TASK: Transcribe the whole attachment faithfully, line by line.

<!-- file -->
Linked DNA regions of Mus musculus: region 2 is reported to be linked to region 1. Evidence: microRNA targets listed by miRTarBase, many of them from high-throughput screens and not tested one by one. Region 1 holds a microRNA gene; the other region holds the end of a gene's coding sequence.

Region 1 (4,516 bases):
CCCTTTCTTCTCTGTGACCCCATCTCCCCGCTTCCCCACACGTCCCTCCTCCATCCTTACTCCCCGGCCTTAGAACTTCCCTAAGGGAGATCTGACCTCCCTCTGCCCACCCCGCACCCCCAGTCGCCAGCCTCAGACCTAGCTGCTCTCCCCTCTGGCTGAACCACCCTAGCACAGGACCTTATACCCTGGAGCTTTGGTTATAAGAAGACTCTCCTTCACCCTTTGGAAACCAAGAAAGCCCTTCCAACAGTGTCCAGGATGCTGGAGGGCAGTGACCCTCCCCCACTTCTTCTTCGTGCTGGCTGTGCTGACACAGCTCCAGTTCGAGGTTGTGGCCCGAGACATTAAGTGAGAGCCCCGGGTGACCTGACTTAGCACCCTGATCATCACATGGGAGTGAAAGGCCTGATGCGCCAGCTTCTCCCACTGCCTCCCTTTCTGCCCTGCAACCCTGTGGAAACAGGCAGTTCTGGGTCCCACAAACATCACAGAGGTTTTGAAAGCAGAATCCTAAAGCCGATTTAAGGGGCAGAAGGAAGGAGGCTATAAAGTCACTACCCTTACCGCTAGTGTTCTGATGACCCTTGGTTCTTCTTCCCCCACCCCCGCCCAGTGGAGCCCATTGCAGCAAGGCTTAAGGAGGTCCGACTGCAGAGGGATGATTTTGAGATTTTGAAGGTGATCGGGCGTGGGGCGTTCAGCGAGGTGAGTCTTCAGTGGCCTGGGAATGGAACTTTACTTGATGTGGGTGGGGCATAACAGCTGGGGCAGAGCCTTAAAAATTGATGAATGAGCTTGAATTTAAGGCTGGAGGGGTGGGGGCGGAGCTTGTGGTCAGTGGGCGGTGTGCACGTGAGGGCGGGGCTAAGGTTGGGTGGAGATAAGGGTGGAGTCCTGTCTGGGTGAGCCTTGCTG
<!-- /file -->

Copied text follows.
Linked DNA regions of Mus musculus: region 2 is reported to be linked to region 1. Evidence: microRNA targets listed by miRTarBase, many of them from high-throughput screens and not tested one by one. Region 1 holds a microRNA gene; the other region holds the end of a gene's coding sequence.

Region 1 (4,516 bases):
CCCTTTCTTCTCTGTGACCCCATCTCCCCGCTTCCCCACACGTCCCTCCTCCATCCTTACTCCCCGGCCTTAGAACTTCCCTAAGGGAGATCTGACCTCCCTCTGCCCACCCCGCACCCCCAGTCGCCAGCCTCAGACCTAGCTGCTCTCCCCTCTGGCTGAACCACCCTAGCACAGGACCTTATACCCTGGAGCTTTGGTTATAAGAAGACTCTCCTTCACCCTTTGGAAACCAAGAAAGCCCTTCCAACAGTGTCCAGGATGCTGGAGGGCAGTGACCCTCCCCCACTTCTTCTTCGTGCTGGCTGTGCTGACACAGCTCCAGTTCGAGGTTGTGGCCCGAGACATTAAGTGAGAGCCCCGGGTGACCTGACTTAGCACCCTGATCATCACATGGGAGTGAAAGGCCTGATGCGCCAGCTTCTCCCACTGCCTCCCTTTCTGCCCTGCAACCCTGTGGAAACAGGCAGTTCTGGGTCCCACAAACATCACAGAGGTTTTGAAAGCAGAATCCTAAAGCCGATTTAAGGGGCAGAAGGAAGGAGGCTATAAAGTCACTACCCTTACCGCTAGTGTTCTGATGACCCTTGGTTCTTCTTCCCCCACCCCCGCCCAGTGGAGCCCATTGCAGCAAGGCTTAAGGAGGTCCGACTGCAGAGGGATGATTTTGAGATTTTGAAGGTGATCGGGCGTGGGGCGTTCAGCGAGGTGAGTCTTCAGTGGCCTGGGAATGGAACTTTACTTGATGTGGGTGGGGCATAACAGCTGGGGCAGAGCCTTAAAAATTGATGAATGAGCTTGAATTTAAGGCTGGAGGGGTGGGGGCGGAGCTTGTGGTCAGTGGGCGGTGTGCACGTGAGGGCGGGGCTAAGGTTGGGTGGAGATAAGGGTGGAGTCCTGTCTGGGTGAGCCTTGCTG